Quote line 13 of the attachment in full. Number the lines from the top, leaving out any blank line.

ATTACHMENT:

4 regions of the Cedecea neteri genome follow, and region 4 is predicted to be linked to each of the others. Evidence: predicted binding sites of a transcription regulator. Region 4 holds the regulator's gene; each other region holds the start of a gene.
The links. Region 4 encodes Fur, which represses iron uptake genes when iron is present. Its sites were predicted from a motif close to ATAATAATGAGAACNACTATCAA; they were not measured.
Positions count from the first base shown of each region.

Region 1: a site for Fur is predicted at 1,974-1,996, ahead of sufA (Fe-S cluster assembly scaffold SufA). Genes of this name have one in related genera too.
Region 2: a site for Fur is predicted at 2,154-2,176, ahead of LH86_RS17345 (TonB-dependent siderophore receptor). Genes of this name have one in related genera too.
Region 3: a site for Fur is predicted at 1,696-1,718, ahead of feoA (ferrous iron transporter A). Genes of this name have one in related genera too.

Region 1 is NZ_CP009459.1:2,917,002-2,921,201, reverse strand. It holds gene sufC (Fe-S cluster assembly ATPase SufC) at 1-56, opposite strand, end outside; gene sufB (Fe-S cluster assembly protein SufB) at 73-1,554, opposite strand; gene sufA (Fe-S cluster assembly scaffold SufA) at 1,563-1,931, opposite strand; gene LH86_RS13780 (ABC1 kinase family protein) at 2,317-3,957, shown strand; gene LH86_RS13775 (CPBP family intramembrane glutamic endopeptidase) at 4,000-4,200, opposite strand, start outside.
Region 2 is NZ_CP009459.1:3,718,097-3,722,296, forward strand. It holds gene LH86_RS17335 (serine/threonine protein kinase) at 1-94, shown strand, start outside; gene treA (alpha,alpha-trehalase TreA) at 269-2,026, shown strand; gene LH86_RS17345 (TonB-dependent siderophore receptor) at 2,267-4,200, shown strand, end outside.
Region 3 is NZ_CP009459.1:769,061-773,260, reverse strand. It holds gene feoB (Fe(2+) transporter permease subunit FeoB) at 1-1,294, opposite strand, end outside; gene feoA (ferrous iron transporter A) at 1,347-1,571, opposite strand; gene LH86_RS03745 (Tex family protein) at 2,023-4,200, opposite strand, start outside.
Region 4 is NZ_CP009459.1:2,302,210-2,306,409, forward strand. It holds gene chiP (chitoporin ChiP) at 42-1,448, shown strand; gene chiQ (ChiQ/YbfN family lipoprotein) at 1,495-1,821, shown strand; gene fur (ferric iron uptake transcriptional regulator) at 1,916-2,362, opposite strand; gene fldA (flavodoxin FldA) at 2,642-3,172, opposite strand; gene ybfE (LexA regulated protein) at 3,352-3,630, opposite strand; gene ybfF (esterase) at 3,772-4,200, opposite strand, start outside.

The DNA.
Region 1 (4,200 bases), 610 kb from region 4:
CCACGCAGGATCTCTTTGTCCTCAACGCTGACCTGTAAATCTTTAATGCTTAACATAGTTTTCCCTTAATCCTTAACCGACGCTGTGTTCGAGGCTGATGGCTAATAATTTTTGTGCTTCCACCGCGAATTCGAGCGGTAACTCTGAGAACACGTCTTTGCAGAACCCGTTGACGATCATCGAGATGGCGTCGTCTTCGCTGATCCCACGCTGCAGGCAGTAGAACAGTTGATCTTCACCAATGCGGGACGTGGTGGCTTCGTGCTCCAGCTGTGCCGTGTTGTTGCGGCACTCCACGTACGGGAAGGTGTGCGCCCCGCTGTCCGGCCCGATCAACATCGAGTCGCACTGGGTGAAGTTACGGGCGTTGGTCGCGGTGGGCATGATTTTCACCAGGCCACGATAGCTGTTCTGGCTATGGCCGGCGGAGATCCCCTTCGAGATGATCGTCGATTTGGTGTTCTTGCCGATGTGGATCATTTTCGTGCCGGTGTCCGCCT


CCACGCAGGATCTCTTTGTCCTCAACGCTGACCTGTAAATCTTTAATGCTTAACATAGTTTTCCCTTAATCCTTAACCGACGCTGTGTTCGAGGCTGATGGCTAATAATTTTTGTGCTTCCACCGCGAATTCGAGCGGTAACTCTGAGAACACGTCTTTGCAGAACCCGTTGACGATCATCGAGATGGCGTCGTCTTCGCTGATCCCACGCTGCAGGCAGTAGAACAGTTGATCTTCACCAATGCGGGACGTGGTGGCTTCGTGCTCCAGCTGTGCCGTGTTGTTGCGGCACTCCACGTACGGGAAGGTGTGCGCCCCGCTGTCCGGCCCGATCAACATCGAGTCGCACTGGGTGAAGTTACGGGCGTTGGTCGCGGTGGGCATGATTTTCACCAGGCCACGATAGCTGTTCTGGCTATGGCCGGCGGAGATCCCCTTCGAGATGATCGTCGATTTGGTGTTCTTGCCGATGTGGATCATTTTCGTGCCGGTGTCCGCCT